[The following article was submitted by Matt Timmons, Hopewell's teaching elder, as a letter to the editor in Ashland's newspapers. It's aim was to help combat the rising problem of drug & heroin addiction in the Ashland area. For assistance with addiction recovery contact Matt or visit our addictions page.]
Heroin and drug use are the number one problems facing the Ashland area today. Reports of their destruction come out daily and drug related deaths are skyrocketing.
But users and their families should know that deliverance is possible. There is a way to escape the cult of addiction and religion of substance abuse. It is by turning to Jesus Christ, and beginning to worship the true and living God.
We’ve been conditioned to think that the answer to addiction is found in a twelve step program, a stint at a recovery facility, or better law enforcement tactics. But the ultimate solution is not in behavioral modification, educational programs, or conditioning. The only real and lasting remedy is wholesale religious conversion.
While we can be thankful for the existence of such programs we must recognize that something deeper is at stake. Addiction, at its most fundamental level, is a cult. It is primarily a religious issue having to do with servitude and worship.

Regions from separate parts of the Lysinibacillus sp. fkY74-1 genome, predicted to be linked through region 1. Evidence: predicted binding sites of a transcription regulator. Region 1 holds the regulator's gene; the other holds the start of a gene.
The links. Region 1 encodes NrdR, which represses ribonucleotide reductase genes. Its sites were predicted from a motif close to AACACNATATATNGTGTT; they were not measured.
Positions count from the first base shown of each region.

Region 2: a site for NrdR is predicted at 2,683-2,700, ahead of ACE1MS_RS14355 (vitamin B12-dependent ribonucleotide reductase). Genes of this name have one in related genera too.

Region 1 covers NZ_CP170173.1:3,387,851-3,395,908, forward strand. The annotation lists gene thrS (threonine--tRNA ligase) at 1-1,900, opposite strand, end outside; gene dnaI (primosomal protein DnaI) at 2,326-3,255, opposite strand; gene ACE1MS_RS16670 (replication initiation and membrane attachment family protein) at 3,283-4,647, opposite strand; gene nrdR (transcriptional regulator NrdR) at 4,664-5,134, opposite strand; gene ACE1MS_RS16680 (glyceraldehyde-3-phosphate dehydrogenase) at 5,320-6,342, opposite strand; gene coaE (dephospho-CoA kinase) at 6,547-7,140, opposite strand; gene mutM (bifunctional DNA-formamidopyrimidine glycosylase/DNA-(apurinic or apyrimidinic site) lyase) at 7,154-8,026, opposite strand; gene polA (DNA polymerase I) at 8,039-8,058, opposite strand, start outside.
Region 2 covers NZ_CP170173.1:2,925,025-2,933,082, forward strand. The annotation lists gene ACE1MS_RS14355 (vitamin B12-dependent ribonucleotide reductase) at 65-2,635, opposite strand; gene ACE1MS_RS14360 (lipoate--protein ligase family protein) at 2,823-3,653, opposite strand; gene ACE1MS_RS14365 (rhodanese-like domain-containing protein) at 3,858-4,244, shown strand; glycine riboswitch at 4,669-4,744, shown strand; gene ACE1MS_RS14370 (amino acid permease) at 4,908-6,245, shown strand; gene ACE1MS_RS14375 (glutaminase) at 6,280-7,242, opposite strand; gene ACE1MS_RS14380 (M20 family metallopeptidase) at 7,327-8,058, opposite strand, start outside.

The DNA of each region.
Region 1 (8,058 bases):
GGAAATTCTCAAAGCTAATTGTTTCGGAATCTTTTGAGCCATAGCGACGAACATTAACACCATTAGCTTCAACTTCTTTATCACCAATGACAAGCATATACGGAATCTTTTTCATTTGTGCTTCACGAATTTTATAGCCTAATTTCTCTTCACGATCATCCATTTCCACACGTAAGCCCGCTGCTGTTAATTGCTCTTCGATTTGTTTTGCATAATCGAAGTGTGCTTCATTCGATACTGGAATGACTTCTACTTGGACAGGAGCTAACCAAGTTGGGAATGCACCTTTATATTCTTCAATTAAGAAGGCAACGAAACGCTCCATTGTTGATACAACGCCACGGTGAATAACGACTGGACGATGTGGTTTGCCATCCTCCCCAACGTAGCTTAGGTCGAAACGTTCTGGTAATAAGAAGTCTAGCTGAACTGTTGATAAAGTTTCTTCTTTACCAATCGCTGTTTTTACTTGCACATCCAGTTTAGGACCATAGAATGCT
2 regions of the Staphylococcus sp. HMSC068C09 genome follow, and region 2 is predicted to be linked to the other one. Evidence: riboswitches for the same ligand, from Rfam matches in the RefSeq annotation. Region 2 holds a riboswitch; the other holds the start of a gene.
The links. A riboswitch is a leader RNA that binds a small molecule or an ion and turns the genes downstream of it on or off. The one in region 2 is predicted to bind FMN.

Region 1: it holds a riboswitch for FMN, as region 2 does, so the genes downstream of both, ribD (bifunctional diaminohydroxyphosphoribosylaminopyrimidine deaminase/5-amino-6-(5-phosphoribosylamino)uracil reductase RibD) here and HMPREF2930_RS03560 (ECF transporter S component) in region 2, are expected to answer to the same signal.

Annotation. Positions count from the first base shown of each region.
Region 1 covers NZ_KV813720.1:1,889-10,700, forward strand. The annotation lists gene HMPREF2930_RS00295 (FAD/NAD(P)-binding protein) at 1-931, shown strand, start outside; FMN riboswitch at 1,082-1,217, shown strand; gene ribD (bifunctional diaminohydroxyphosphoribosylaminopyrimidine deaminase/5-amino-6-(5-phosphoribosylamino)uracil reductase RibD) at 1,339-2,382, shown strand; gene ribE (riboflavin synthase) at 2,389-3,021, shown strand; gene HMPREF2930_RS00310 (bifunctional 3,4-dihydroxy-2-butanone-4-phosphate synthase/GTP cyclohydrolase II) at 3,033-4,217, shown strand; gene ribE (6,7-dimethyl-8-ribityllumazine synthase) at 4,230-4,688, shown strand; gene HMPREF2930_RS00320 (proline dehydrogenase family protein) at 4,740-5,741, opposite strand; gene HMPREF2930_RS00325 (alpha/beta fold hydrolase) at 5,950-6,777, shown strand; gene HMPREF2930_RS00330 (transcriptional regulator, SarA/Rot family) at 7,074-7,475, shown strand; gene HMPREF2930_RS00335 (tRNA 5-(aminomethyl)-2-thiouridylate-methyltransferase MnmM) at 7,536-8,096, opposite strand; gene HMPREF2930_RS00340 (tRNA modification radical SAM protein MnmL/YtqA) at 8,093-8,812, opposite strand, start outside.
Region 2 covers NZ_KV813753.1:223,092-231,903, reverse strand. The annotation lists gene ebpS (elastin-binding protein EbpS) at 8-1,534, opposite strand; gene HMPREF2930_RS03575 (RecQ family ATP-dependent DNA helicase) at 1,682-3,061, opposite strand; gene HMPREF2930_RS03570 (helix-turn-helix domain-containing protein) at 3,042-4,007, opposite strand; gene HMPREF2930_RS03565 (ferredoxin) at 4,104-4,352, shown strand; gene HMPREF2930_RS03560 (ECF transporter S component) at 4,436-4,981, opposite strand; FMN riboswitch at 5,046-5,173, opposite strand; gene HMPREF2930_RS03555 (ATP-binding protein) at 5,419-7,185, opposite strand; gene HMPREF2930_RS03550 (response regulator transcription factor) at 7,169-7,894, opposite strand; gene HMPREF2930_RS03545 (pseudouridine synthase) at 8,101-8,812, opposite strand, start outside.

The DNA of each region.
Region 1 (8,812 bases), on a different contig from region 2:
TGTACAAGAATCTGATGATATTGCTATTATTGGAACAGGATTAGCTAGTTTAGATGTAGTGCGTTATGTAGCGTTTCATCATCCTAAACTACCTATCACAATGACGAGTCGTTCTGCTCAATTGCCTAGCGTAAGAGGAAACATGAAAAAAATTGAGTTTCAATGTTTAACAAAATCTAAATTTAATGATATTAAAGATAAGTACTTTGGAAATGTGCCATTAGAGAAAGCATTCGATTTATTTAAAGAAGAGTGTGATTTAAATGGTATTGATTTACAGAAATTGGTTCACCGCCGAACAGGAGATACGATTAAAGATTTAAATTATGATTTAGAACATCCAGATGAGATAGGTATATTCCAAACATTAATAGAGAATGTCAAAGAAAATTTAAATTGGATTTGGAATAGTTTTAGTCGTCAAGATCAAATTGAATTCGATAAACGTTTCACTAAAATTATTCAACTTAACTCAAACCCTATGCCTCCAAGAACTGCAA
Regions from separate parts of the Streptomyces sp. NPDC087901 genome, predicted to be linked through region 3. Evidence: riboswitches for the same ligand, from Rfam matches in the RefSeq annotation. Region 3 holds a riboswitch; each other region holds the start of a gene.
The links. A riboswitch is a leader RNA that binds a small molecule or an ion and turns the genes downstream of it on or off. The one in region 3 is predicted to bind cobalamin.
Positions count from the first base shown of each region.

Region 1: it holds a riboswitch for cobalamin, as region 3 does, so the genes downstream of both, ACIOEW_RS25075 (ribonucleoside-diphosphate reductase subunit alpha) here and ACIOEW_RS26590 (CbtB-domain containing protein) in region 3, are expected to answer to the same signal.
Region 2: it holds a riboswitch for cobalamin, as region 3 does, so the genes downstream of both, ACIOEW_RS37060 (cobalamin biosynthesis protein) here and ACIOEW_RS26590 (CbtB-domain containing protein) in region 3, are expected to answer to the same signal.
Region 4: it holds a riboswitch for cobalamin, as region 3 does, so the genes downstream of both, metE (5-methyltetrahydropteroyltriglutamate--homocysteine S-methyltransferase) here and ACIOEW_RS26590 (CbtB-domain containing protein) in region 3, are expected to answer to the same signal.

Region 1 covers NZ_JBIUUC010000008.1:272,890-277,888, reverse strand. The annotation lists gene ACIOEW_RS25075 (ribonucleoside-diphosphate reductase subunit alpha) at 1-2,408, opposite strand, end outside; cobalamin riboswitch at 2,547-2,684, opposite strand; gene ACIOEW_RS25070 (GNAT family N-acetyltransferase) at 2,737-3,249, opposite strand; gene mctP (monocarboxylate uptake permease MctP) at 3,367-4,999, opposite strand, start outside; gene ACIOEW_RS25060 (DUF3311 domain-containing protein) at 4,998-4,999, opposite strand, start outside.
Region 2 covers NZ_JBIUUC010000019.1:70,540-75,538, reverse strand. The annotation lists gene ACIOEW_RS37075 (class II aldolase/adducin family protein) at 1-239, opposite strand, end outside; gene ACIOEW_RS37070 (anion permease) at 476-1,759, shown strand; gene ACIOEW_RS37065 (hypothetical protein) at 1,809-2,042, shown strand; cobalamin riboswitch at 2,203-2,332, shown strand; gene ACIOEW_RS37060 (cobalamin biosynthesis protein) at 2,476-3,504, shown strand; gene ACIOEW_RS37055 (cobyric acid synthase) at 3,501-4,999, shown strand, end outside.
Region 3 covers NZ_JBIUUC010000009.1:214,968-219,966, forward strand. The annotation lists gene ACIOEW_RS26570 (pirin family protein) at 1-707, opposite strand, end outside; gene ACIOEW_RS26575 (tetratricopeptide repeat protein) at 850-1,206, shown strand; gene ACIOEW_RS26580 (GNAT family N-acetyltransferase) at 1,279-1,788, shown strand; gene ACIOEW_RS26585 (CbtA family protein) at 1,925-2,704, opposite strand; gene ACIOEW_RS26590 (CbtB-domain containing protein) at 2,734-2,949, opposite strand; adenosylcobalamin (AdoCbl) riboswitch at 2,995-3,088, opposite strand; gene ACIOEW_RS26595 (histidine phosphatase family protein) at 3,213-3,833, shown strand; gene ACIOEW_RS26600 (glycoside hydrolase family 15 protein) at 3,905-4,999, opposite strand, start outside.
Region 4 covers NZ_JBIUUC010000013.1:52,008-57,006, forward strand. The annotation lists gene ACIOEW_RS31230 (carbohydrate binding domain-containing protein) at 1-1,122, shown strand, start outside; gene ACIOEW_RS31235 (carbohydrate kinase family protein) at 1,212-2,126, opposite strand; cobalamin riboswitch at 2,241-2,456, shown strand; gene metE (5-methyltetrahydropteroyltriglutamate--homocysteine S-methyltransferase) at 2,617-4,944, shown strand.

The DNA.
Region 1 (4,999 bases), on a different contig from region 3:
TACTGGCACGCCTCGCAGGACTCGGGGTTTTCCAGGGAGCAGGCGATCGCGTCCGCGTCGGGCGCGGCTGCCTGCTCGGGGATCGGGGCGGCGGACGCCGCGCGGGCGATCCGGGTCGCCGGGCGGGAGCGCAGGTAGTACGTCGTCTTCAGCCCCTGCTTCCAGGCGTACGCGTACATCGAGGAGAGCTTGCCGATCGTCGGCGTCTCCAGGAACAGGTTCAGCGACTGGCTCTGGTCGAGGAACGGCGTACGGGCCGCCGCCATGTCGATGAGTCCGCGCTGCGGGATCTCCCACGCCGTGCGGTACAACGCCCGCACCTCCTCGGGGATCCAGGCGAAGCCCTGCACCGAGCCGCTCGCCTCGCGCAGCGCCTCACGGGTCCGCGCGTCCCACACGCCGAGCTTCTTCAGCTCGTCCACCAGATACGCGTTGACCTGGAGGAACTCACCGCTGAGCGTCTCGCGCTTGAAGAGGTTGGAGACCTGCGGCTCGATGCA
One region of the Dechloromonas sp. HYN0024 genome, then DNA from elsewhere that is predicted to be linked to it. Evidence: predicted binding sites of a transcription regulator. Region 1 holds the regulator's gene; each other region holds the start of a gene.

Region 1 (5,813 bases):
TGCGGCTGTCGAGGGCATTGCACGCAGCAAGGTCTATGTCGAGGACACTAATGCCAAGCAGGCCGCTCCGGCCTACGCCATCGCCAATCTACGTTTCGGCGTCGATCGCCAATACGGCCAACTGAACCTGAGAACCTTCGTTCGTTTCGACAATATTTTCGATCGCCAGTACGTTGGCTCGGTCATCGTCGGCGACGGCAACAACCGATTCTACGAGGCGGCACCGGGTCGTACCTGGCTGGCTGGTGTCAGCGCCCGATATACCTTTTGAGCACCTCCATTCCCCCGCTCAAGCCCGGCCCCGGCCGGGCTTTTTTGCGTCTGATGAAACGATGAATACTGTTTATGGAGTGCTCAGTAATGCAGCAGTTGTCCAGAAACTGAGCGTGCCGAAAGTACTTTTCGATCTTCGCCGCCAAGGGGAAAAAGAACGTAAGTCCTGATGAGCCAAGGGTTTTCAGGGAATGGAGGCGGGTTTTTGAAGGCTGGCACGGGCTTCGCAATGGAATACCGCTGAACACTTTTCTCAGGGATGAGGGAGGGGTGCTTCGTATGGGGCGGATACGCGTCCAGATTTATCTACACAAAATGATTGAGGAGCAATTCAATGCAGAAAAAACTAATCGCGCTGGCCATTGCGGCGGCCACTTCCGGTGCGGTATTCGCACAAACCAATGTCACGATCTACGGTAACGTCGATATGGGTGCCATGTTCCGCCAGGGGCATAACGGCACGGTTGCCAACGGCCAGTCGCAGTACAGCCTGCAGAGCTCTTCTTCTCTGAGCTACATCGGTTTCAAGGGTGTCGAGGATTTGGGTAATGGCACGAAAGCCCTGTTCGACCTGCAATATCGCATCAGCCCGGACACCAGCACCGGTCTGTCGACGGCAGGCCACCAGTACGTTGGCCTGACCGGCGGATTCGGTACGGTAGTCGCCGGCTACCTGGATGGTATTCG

The Bible says that we are either slaves to God or to something else. A slave of God will serve the Lord and have Him as the supreme object of his delight. An idolater will serve some other object (such as drugs, drink, sex, etc.) and will find his primary delight in it.
This is the nature of addiction. The drink or drug becomes your master. It once served you; it relieved your pain or gave you a little pleasure. But now it rules you. You have come to feel that you cannot live without it. You crave it, throw your money at it, and give it an absurd amount of attention.
It has become your religion.
It is deeper than mere appetite. It is a matter of faith. For the drug has become the object of trust: It is relied upon for happiness. It promises to save, fulfill, and relieve your pains. You believe in it and rely upon it as the only hope of satisfaction.
The worship is further seen in that the addict can’t bring himself to stop. Addicts will try to stop, but they can’t. The drug has become an idol to whom they are religiously devoted. It is the dominant force in their life.
If an addict is to be helped, he must acknowledge that he does not have a drug problem per se. He must admit that he has a faith problem. It is not so much about what is injected, smoked, or swallowed as much as it is about what is worshiped, adored, and served.
Thus, the road to recovery (i.e. redemption) lies in religious conversion. It is by repentance and turning to the one who is the one and only living God, the one who offers true life and eternal salvation.
All in all, the cleansing of the veins and clearing of the mind begins with a cleansing of the heart and clarity on the issue of idolatry.
In future articles we will explore more of the religious nature of addiction and how the Christian faith provides a means of escape. In the meantime, addicts (and affected loved ones) can explore the recovery helps that Hopewell offers at hopewellashland.com.